“Oak tree, spread your branches, you know what to do.”
–Morris Day, “The Oak Tree”
There’s a 25-foot-tall Canyon live oak in the front yard of the house my family now calls home. We moved here in December, and shortly afterward a friend in the neighborhood told me of some minor dramas he faced when getting his own old oak trimmed.
Because this is the first time I have been charged with caring for a protected species, I decided to dig into the Do’s and Don’ts of oak tree stewardship in Los Angeles County. And this required the assistance of the Tree People. (more…)
I have heard the western canon. I have not seen it, but its echoes live in my ears.
I have read maybe like, um, five books on the Modern Library list, but I have listened to nearly all of them on audiobook whilst hiking, traveling, trekking, night driving, and camping. Without the counterforce of human ingenuity humming in my ear as the great range of the Earth’s topography surges up with such terror-inducing majesty, something inside me would have ruptured.
I listen to audiobooks read by no-name character actors with rich voices. It started with the Harry Potter books—I could no longer stand the centurion tone of public radio broadcasts during my hour-long commute, so I started with something I wanted to know about but didn’t want to physically read. Hearing Jim Dale’s take on the scraggly voice of Hagrid and intone the authoritarian iciness of Ms. Umbridge, I discovered that I was really fucking on to something. (more…)
County Line Nissan, in Middlebury, Connecticut, ends all of its ubiquitous radio ads with the slogan “Twenty minutes from everywhere.” This insipid four-word mantra, sometimes recited simply as “T.M.F.E.,” is a telling summation of the way we think about geography in our largely suburban nation: With our places of employment ever more dispersed, we lead archipelagic lives: home is an island, work is another island; the gym, the grocery store, and the bar are all dots on the sea, and the ferry that carries us among them is a car.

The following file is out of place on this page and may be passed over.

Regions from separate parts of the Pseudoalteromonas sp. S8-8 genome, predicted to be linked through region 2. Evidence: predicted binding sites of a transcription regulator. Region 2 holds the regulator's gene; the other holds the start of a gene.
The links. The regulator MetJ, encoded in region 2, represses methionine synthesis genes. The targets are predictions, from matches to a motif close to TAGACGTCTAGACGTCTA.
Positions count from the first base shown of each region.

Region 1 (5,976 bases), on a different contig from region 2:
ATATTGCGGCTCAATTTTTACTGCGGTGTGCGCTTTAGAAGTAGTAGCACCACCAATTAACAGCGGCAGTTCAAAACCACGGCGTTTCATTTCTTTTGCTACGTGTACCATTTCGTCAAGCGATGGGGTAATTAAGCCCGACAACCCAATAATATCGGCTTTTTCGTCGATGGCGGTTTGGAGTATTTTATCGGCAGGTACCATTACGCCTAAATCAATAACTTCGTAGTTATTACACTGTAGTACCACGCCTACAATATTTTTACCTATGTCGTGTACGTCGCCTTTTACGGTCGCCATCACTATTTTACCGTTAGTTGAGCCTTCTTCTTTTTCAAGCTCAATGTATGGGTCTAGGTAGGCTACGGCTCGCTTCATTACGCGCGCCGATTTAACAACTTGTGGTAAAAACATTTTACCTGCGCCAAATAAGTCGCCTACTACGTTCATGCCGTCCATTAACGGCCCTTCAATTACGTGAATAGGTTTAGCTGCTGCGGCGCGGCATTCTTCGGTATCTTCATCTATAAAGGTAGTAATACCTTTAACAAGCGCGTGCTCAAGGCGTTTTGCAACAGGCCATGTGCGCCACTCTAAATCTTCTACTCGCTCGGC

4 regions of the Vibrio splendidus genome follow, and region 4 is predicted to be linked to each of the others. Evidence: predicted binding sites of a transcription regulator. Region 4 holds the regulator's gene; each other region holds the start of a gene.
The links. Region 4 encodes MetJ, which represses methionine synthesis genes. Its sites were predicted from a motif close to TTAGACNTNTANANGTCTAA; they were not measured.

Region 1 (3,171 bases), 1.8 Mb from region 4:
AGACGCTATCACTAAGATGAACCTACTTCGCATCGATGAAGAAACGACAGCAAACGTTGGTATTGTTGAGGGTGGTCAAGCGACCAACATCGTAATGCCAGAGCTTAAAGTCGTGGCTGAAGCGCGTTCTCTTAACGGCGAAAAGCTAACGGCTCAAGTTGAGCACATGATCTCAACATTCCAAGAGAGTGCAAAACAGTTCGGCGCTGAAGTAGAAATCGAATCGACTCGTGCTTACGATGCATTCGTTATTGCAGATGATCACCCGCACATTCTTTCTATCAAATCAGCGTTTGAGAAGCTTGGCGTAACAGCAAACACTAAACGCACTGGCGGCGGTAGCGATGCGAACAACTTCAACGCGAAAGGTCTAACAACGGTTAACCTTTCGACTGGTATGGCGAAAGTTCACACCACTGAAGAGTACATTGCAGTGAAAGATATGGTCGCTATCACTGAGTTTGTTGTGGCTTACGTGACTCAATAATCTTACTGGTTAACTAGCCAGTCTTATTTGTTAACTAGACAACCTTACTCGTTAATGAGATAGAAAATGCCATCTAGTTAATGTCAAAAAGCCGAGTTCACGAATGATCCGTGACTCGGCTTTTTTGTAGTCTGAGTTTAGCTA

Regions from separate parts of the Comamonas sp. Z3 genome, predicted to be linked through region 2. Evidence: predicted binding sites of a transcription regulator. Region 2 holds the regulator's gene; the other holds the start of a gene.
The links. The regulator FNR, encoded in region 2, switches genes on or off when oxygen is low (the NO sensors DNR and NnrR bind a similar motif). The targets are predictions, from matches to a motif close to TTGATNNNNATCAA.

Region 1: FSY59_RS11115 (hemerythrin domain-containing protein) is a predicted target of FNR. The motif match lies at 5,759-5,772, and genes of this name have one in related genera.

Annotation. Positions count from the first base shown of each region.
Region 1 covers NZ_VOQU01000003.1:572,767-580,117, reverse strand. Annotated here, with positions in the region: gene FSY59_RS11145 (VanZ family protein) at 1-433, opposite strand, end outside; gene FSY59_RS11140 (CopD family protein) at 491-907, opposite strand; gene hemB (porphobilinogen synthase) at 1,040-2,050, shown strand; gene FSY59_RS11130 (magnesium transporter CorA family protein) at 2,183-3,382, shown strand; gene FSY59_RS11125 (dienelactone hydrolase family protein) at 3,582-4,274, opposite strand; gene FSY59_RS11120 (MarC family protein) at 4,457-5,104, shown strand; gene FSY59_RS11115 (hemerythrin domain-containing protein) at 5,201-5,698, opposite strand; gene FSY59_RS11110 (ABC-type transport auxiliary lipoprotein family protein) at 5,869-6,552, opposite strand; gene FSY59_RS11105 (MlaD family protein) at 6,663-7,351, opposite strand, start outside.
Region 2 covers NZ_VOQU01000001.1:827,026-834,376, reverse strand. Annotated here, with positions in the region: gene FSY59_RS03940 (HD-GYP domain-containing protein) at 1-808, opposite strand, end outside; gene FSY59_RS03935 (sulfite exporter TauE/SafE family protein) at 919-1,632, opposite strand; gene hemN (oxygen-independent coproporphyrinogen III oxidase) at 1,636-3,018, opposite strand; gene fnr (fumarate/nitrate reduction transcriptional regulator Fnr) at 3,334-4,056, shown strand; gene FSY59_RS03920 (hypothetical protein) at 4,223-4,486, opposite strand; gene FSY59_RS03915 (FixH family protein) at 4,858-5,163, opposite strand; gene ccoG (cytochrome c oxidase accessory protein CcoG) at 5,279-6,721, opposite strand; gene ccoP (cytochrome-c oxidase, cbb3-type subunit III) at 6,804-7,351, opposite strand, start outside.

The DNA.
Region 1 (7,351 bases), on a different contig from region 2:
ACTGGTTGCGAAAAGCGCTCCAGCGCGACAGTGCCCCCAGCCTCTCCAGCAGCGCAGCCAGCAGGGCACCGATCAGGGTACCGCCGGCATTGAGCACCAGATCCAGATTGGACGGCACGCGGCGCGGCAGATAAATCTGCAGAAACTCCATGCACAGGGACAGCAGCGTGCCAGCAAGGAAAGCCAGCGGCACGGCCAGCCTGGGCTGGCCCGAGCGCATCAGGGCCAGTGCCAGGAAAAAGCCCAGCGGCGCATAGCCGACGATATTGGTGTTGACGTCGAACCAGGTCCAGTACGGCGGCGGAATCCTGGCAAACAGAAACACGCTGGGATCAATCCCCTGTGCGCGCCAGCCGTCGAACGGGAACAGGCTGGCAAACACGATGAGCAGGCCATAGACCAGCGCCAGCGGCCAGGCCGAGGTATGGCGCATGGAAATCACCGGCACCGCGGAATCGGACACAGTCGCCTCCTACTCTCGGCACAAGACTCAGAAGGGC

I will avoid the debate about whether the driving life is a good one or not. The suburbs and the country have their charms, and I have needed an ambulance or a new mattress enough times to appreciate the utility of the internal combustion engine. But there is something to be said for remembering that what separates Here from There is not minutes, but miles. And each mile is several thousand paces. There is marvelous mystery in the in-between, and at least a day’s worth of pleasure in picking a place twenty (driving) minutes away and walking there. The destination doesn’t even matter. As proof, I offer my own modest adventure: On the first day of spring last year, feeling deeply that strain of claustrophobia brought on by New England winters, some friends and I set out to walk from where we live—Hartford, Connecticut—the equivalent of a half-hour drive up Interstate 91 to to Springfield, Massachusetts.
With all due respect to Springfield, it is not a place most people want to go to in a car, let alone on foot. Once an industrial center of note, it is now to Hartford what Hartford is to New Haven, and what New Haven is to New York: a nearby backwater not worth the trip. So why walk there? Because what separates that city from mine is 26 miles of walking. And best of all, our region’s glorious industrial past and current economic decay have a happy byproduct: Our little cities and sprawling suburbs and struggling farms are knitted together with woods, and through those woods run forgotten train tracks—quiet, leafy pedestrian byways to everywhere. Not as quick as the interstate, but infinitely more enticing. (more…)
Joshua Michtom has a habit we like: He wanders down old railroad tracks in Connecticut, takes photographs, and posts what he sees. “Part of the seduction of these long walks in quiet places is the possibility of finding something beautiful and forgotten, a treasure,” he writes. “The industrial ruins and other detritus that have accumulated along Connecticut’s railroads lend themselves to this seduction, for they have the custom of looming up unexpectedly from the woods, waiting patiently to appear until I have nearly stumbled over them.”
If you are from New York, or Boston, or really most anywhere outside of Connecticut and Rhode Island, you’ve probably never heard of Willimantic, Connecticut. Being 30 miles east of Hartford and with a population of less than 18,000, there’s no reason Willimantic should be well known. It’s well off the interstate, and isn’t one of those lucky small towns where someone decided to build a massive amusement park or corporate headquarters. But if you want to understand Connecticut—what it was and what it is—Willimantic is where you should go. (more…)
When I moved to the desert full-time in 2008, I sent a friend a link to show her where the little house was that I’d rented for the summer. I got a horrified response. I’d been looking forward to the move as a clean break, post-divorce; a way to start over in a new place. She clicked on the link and then zoomed out a bit, and then she zoomed out a bit more, and then the machine noise that heralded the arrival of her instant message sounded much more urgent, somehow.
“You can’t survive out there,” her message said. “No one can survive out there. Humans need human companionship. You will lose your mind.” (more…)